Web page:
We need a first century understanding of Scripture. This is one reason why context is so important. When you read the Bible, there is an underlying presumption of knowledge and Christian maturity.
Therefore, leaving the discussion of the elementary principles of Christ, let us go on to perfection, not laying again the foundation of repentance from dead works and of faith toward God, 2 of the doctrine of baptisms, of laying on of hands, of resurrection of the dead, and of eternal judgment. Hebrews 6:1-2
Eternal judgment? Wait, doesn’t the Bible say somewhere ‘judge ye not lest ye be judged’? Um, context. Read Matthew 7:1-5, slowly.
The Bible will do its spiritual work in us, if we will let it. But quality time must be invested in renewing our minds. If not, it’s easy to be overwhelmed or even swept away in these crazy times – especially in 2020. Another response is to go into hiding. Neither option is right for a Christian.
Why does God still have us here? To shine the light of the gospel of Christ and to be the preserving salt this country and the world so desperately needs. We are called to stand strong and stay in the Word of God – oh and storm the gates of hell instead of playing defense most of the time.
The aim of the early church preachers was to make crystal clear the unique, saving work of the divine, crucified and risen Jesus who was both the Lord they served and the message they proclaimed. This must be our goal as well when it comes to pointing people to Christ.
At the same time, we must be examples of the truth we preach, striving to become Christ-like, conforming our desires to His will. Then we can be much more effective as godly influencers. Reinforce your foundation on the basics and grow from there. Let’s close with one more verse.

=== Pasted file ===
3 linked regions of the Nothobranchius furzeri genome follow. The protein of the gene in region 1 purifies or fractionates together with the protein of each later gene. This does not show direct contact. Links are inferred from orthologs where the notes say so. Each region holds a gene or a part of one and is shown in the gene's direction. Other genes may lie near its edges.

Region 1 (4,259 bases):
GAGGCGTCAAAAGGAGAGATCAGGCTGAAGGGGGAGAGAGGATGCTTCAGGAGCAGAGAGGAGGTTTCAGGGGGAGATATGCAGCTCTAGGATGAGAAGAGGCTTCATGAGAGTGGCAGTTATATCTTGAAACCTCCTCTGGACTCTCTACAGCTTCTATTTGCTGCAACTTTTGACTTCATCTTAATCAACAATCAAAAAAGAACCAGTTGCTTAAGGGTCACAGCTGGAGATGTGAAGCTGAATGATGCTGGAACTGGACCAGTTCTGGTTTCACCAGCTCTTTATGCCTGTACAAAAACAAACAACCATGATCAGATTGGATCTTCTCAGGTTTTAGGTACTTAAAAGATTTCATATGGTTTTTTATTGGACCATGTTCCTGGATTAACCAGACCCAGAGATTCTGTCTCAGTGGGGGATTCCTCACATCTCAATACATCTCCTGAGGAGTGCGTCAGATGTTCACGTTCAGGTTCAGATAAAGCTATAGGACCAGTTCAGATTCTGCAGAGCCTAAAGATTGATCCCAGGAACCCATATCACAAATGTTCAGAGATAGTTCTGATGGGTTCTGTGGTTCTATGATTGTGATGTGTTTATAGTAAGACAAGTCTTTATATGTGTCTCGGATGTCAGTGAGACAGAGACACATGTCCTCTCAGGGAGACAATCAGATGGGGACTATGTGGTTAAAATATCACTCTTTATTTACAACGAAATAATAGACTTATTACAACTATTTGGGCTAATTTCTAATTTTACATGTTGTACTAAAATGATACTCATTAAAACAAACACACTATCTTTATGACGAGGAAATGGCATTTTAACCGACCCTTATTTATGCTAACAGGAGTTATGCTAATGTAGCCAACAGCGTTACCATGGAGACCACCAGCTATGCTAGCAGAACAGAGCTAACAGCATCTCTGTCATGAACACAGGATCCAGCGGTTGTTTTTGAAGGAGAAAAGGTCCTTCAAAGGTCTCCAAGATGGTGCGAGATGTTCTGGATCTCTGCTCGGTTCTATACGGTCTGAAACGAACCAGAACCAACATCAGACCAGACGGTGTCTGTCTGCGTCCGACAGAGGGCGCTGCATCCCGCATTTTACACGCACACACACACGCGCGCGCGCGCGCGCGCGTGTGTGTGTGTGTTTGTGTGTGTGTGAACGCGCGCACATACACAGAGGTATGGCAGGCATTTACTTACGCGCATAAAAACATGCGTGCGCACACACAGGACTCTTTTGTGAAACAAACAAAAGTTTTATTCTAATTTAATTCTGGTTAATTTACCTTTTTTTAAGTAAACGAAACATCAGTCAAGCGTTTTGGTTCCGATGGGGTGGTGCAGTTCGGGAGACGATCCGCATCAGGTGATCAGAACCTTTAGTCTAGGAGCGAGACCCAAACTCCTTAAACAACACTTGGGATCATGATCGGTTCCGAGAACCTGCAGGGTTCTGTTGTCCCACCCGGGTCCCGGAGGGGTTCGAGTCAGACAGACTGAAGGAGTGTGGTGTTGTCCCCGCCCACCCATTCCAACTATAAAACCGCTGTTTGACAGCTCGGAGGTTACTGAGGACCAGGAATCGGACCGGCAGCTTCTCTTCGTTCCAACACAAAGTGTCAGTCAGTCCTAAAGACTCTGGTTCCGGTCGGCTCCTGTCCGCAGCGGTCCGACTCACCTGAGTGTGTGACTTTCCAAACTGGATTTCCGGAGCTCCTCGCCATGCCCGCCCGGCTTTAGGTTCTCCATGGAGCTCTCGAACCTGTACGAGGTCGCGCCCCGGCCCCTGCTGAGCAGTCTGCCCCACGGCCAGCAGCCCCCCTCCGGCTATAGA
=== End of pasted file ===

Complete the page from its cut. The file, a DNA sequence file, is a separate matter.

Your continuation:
In Paul’s first letter to Timothy, he referred to the church as the pillar and support of the truth. 1 Timothy 3:16 states:
And without controversy great is the mystery of godliness:
God was manifested in the flesh,
Justified in the Spirit,
Seen by angels,
Preached among the Gentiles,
Believed on in the world,
Received up in glory.
Jesus is Lord; He is seated at the right hand of God waiting to return to rule and reign. In the meantime, thank God we have the Holy Spirit. The Bible says believers have everything we need. Stay the course, friends!
The last days are upon us. You didn’t ask to be born when you were but God chose you to be alive now. With that choosing comes all the grace you need to stand and be a hero of faith in these awesome days. Embrace the tremendous privilege that is yours.